A Life of Crime

06/23/13

1. How I Live

The police car sits empty. It’s a definition of Mozart.
Three stooges (not those three) visit my father with a bag of weed seed. I don’t suppose their antagonism groans softly.
In the diner, the sergeant plays with the honeyed garments, a rag and bone prediction awaiting anointment in a jealous maudlin display. The cruel ones use pity.
But it doesn’t add up. I collect newsreels of the endless funeral, begin exciting the sag of someone’s failing trousers with mere survival. I can’t seem to champion timeless music anymore.
A sleepy shampoo, interrupted by bees. Their yellow and black stripes seem entirely too narrow for their wide blustery bottoms. I don’t just think of their fresh noise calling across the canyon. That’s not why I’m outside, but the sergeant listens anyway. He’s supposed to keep me from doing something, but he doesn’t know what it is. Only I know.
So maybe I’m the designated muscle-bound gorilla. Maybe the police car isn’t empty. Maybe Beethoven and too many deputies. Maybe I’m here for a vacation from my mob.
Enchanted weeds in the temptation garden. Funny, I didn’t remember my father’s birthday.
Then, simple as intentions, I’m gone again.

2. How I Used to Live

I don’t hate my father at all. I just visit when it’s time for a change. Each time there’s a moment when I realize I could go home now if I didn’t live here.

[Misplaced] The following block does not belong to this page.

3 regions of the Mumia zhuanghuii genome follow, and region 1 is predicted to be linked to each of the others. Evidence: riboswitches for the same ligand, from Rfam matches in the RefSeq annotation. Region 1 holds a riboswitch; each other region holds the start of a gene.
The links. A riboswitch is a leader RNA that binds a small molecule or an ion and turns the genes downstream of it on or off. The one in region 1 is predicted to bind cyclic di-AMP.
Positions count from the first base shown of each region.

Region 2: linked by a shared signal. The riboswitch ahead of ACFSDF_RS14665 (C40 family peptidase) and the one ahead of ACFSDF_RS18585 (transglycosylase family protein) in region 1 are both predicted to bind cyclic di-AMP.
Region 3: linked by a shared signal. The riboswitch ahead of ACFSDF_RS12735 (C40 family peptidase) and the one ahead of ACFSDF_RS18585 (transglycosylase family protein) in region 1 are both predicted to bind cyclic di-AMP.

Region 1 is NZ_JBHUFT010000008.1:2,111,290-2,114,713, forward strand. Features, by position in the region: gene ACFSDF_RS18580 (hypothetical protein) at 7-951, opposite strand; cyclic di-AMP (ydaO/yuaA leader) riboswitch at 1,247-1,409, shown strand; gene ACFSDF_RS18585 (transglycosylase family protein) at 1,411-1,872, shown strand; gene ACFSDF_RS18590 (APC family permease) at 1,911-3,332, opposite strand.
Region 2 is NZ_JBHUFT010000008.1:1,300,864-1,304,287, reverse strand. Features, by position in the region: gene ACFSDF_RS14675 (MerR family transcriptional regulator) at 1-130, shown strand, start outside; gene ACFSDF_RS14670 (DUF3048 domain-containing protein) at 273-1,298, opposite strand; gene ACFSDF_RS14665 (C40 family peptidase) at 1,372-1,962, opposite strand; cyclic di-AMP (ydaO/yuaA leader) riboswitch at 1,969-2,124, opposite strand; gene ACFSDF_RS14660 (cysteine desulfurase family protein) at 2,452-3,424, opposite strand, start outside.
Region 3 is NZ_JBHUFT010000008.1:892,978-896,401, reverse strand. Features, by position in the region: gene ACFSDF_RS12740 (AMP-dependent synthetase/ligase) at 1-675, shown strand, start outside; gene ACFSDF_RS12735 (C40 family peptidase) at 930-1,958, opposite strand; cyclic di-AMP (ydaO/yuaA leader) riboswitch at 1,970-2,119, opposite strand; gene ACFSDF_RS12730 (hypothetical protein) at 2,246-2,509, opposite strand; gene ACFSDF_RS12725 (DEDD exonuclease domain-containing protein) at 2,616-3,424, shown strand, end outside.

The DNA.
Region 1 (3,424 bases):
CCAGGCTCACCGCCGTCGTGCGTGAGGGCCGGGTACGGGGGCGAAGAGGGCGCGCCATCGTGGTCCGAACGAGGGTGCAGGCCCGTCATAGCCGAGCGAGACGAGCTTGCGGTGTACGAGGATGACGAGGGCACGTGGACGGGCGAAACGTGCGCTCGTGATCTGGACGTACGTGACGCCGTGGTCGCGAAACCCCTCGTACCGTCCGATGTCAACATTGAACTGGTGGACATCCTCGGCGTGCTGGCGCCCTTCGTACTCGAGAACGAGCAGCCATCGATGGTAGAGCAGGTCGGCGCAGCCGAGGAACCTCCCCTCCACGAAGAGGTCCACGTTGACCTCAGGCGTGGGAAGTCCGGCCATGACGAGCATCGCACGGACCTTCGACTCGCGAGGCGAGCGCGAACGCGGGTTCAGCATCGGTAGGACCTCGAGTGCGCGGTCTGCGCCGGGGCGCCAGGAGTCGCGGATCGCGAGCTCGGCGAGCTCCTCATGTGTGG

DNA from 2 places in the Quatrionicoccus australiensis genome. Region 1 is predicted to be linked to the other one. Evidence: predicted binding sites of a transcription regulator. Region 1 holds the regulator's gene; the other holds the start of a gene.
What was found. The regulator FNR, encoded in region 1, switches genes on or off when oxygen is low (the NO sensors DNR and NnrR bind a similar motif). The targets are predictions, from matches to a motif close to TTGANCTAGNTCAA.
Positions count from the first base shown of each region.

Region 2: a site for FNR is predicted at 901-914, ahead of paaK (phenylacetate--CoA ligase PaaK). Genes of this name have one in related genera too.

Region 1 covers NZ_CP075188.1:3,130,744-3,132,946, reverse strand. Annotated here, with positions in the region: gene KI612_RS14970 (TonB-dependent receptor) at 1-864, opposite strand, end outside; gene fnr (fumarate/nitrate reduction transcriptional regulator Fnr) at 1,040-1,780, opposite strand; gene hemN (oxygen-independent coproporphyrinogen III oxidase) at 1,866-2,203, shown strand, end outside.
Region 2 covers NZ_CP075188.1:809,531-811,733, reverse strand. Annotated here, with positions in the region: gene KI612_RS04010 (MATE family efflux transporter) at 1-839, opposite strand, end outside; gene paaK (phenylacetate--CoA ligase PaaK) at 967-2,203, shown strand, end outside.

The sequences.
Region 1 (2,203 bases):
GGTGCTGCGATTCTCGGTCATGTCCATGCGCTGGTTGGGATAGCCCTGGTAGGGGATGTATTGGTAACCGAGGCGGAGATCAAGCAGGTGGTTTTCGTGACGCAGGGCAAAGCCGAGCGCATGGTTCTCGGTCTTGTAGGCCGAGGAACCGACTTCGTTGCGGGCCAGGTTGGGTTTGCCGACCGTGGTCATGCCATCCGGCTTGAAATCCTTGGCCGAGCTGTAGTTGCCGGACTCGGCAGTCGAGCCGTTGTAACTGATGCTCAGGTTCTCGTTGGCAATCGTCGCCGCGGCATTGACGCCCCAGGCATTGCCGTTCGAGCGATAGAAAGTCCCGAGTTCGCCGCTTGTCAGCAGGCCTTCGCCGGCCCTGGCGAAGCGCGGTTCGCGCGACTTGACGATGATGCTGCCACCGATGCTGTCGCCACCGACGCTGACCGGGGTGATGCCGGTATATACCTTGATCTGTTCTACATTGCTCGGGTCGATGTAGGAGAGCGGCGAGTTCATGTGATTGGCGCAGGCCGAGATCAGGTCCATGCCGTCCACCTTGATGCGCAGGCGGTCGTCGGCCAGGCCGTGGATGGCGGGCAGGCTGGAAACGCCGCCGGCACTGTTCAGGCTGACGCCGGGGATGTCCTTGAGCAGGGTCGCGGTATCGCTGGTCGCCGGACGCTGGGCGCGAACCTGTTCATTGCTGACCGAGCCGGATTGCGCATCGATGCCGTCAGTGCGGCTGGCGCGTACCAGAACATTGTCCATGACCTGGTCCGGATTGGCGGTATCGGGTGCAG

The police car is still empty because the dead man can’t walk. It has something to do with authority and what happens. The squirting sergeant still blubbering about Nancy. So I’m ordering honey and laughing out loud. I’m alive with beer. I’m decadent with good cheer.
Then, simple as law, I’m not.

3. How I’m Going to Live

The police car so permanent it’s bronzed. Stravinsky. Gorilla guests for breakfast, with and without uniforms. They don’t even seem like me.
And the dead man now is me but saunters and struts without a weapon. Three honey pots caption the weeds like new stooges.
Listen, pop, I used to do bimbo enough for both of us.
I’m past that past. I’m happening after now. Empty as law, I’m here because I can’t be there anymore. The stripes don’t add up. I’m not simple anymore.
Newsreels like falling trousers. Lieutenant Orphan, the sky’s a rule. You have to appreciate the honey. You have to pay attention at somebody.
Authority happens. I’m past that.
And the dead man now is me but saunters and struts without a weapon. Three
honey pots caption the weeds like new stooges.
Listen, pop, I used to do bimbo enough for both of us.
I’m past that past. I’m happening after now. Empty as law, I’m here because I can’t
be there anymore. The stripes don’t add up. I’m not simple anymore.
Newsreels like falling trousers. Lieutenant Orphan, the sky’s a rule. You have to
appreciate the honey. You have to pay attention at somebody.



Rich Ives is the author of Tunneling to the Moon: A Psychological Gardener’s Book of Days currently being published in serial @ Silenced Press everyday in 2013 and forthcoming in paperback. Begin from the beginning, catch up, read daily: Burrow Guide.